It seemed to be taking longer than usual to wake up. His super-senses told him there were people around him although his eyes were closed. He tried opening them but somehow they wouldn’t open. He raised a hand and found he had a bulky bandage around his head but his nose and mouth were free. He tried speaking.
The reply came from close by, a woman’s voice he didn’t recognise, but reassuring, calm. “You were hit by a car. You’ve banged your head and we had to put your skull back together like a jigsaw. The surgeon thinks you’re going to be okay, but for now I want you to lie still and try not to disturb the dressings.”
“Where am I?”
“Midtown General Hospital. Your friend’s here, and his Grandma was here earlier, and she left a message for you, that she wants to thank you for saving her life. You’re quite a hero, young man.”
Graham took a moment to take that in, decided to let the hero bit pass for now.
“I’ll leave you with him for a while, but I don’t want you to get over-excited, so no larking around, okay? You’ve got ten minutes, and then I want you to rest.”
Graham heard a door open and then close again.
Whoever was left in the room with him moved closer, sat in a chair beside his bed, but didn’t speak.
“Who is it? Who’s there?”
“It’s me, James — James Dean.”
He recognised the voice immediately. “Nelly? Why... I mean, thanks for coming, but...”
There was a moment’s pause and Graham regretted using the school nickname.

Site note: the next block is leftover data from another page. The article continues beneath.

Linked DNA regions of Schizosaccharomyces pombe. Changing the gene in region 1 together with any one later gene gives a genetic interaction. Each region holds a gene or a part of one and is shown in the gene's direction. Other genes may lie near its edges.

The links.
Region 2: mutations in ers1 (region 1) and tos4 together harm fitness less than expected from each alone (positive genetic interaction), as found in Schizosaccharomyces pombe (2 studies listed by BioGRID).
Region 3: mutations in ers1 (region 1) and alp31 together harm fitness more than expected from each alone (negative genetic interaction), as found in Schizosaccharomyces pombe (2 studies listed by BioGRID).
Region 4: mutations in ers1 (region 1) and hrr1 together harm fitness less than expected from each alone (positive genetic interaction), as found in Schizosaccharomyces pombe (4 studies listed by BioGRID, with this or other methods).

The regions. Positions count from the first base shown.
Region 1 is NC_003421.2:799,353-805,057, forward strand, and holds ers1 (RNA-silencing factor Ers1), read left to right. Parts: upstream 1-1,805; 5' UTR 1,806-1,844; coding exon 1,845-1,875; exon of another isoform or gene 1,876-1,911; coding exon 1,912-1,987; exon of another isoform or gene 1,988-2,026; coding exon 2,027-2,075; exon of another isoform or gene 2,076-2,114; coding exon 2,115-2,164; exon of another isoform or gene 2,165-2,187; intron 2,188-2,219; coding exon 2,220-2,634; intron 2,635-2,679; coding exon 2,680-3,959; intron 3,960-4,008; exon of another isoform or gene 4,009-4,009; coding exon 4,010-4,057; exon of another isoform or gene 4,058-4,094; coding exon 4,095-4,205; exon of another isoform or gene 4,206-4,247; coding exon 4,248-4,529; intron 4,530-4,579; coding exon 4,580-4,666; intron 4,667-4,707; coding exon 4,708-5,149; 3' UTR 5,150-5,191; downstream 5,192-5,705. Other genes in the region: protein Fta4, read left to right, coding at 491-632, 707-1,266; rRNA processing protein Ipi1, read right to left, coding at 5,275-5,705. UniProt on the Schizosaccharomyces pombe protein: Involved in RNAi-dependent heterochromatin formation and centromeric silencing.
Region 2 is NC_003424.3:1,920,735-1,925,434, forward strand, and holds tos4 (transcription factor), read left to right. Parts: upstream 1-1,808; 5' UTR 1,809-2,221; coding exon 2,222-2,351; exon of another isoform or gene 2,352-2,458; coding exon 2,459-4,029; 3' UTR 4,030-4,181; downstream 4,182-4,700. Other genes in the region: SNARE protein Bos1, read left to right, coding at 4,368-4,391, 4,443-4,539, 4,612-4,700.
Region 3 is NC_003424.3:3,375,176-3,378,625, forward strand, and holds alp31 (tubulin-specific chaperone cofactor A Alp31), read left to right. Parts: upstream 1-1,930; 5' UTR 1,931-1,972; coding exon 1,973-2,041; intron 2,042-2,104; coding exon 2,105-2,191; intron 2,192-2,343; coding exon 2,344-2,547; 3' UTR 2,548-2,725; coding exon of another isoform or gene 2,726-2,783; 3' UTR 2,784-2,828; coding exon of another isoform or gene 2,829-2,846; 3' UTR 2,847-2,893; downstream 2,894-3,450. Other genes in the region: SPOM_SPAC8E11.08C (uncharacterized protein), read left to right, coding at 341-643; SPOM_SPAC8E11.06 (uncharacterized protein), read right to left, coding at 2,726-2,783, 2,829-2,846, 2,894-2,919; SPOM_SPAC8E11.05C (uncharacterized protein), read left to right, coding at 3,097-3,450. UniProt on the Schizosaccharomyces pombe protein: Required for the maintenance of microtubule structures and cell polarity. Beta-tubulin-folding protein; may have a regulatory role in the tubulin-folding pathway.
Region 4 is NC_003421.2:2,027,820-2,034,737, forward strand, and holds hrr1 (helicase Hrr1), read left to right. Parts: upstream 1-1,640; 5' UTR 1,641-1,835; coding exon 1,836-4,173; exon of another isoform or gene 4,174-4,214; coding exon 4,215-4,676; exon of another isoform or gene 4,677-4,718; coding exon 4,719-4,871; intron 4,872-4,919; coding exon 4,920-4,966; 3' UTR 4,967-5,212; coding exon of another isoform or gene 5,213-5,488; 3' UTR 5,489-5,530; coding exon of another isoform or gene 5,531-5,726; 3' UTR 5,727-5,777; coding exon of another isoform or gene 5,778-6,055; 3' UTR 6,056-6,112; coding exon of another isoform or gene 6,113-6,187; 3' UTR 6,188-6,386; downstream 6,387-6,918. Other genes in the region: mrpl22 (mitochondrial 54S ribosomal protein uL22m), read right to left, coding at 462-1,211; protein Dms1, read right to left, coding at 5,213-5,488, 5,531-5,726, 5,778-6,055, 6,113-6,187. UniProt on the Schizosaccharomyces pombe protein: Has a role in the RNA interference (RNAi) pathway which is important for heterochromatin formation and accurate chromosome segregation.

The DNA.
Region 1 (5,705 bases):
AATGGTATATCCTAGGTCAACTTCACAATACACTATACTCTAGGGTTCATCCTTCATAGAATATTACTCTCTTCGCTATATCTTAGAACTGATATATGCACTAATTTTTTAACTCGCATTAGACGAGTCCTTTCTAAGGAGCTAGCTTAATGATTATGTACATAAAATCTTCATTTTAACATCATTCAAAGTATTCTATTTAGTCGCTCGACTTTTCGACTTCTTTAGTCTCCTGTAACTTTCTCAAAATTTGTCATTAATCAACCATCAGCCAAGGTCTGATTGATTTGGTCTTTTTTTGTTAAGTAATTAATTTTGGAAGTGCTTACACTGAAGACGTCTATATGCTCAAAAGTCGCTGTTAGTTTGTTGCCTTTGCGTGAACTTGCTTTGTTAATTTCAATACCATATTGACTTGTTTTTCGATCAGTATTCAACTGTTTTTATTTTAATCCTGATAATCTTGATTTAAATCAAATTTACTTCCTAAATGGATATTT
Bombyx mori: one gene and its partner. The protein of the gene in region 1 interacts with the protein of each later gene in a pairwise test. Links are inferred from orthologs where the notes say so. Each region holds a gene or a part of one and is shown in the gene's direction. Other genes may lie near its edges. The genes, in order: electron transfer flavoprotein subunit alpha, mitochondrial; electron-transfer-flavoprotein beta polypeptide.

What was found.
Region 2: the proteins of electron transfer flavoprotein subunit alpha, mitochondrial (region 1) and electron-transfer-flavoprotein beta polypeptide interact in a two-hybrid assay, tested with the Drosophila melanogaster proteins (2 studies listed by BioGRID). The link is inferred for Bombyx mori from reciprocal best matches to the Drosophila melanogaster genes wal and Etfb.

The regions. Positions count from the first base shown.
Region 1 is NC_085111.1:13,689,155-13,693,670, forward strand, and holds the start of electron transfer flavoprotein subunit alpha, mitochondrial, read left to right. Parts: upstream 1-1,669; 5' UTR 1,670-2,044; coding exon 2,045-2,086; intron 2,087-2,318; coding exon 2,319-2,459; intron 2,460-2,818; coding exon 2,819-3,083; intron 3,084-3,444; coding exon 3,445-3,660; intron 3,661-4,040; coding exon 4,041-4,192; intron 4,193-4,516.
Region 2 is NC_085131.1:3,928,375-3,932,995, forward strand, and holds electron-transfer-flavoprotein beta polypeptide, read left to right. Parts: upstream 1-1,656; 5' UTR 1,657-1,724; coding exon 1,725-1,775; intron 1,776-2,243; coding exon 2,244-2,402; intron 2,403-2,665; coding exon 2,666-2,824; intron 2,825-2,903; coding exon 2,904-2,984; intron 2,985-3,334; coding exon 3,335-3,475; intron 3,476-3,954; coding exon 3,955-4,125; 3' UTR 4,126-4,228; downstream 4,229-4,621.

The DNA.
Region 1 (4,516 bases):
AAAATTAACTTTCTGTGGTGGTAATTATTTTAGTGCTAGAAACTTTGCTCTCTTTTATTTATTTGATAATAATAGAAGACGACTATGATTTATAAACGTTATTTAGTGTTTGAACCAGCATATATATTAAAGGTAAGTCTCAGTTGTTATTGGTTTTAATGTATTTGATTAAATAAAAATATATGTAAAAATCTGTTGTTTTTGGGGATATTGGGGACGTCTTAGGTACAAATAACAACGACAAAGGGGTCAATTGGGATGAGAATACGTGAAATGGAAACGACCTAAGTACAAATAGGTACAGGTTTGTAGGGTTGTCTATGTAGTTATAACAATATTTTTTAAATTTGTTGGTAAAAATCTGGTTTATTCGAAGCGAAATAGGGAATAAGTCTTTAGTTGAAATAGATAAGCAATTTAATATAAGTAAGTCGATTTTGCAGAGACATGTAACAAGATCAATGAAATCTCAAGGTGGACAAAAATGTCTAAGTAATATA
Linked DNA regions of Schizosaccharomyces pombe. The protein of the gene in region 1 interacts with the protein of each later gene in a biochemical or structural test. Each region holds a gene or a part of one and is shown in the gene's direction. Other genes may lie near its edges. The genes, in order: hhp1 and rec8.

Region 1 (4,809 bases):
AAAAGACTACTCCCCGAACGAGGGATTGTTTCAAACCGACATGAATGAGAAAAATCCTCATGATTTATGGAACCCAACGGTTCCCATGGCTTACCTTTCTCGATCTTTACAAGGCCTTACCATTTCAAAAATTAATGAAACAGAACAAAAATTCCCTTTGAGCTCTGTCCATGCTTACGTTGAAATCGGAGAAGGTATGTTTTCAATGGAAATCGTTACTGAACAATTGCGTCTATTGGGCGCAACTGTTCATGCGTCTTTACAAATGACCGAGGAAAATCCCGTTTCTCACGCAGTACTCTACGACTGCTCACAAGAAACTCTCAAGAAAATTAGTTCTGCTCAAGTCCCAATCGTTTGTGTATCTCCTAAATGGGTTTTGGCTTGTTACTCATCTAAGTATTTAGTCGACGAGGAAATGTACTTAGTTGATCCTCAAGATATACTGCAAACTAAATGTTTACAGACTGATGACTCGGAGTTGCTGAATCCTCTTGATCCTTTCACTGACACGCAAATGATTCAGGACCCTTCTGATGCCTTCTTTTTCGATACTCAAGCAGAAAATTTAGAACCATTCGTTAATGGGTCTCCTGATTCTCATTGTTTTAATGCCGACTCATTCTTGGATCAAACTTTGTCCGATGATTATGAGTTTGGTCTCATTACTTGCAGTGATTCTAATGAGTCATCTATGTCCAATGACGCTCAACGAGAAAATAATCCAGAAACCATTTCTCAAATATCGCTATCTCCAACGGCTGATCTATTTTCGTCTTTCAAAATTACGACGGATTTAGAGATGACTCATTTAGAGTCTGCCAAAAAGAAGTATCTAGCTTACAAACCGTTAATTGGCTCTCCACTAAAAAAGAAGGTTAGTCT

“Mrs Gibbons — she’s the one you tackled — she’s my Grandma.”
“James, I’m sorry. How is she?”
“She’s fine. No bones broken. They checked her over and all she’s got is bruises. She was here until an hour ago, wanted to thank you. She says you saved her life. Your Dad’s been here too, he’s only just left to go to work.”
“Oh. I’m glad your Gran’s okay, though. Why did she walk in front of the traffic like that?”
“She saw me and wanted me to get off the bus, and didn’t think to look both ways. She says her brain doesn’t go as fast as it did.”
There didn’t seem to be anything else to say, so, being boys, they didn’t say anything. After a bit, James piped up again.
“They say they’re going to take your bandage off tomorrow, and if you’re healing okay, they’re going to give you a different kind, so your eyes won’t be covered and you’ll be able to see yourself in a mirror. It’s a pity you can’t see yourself now, you look like a turnip. I’ve taken a photo on my phone.”
“You’re not planning to put it on Facebook are you?”
“Nah. I’m not on Facebook, don’t want it rubbed in that I’ve got no friends.”
“James, about that. I’m... sorry I haven’t stood up for you at school. I’ve been thinking for ages I should have. I’d... I’d like to be your friend.”
“You would? Why?”
“Well, I need friends too. And, anyway, you’re cute.”
And they both collapsed in raucous laughter which brought the nurse back in to scold them.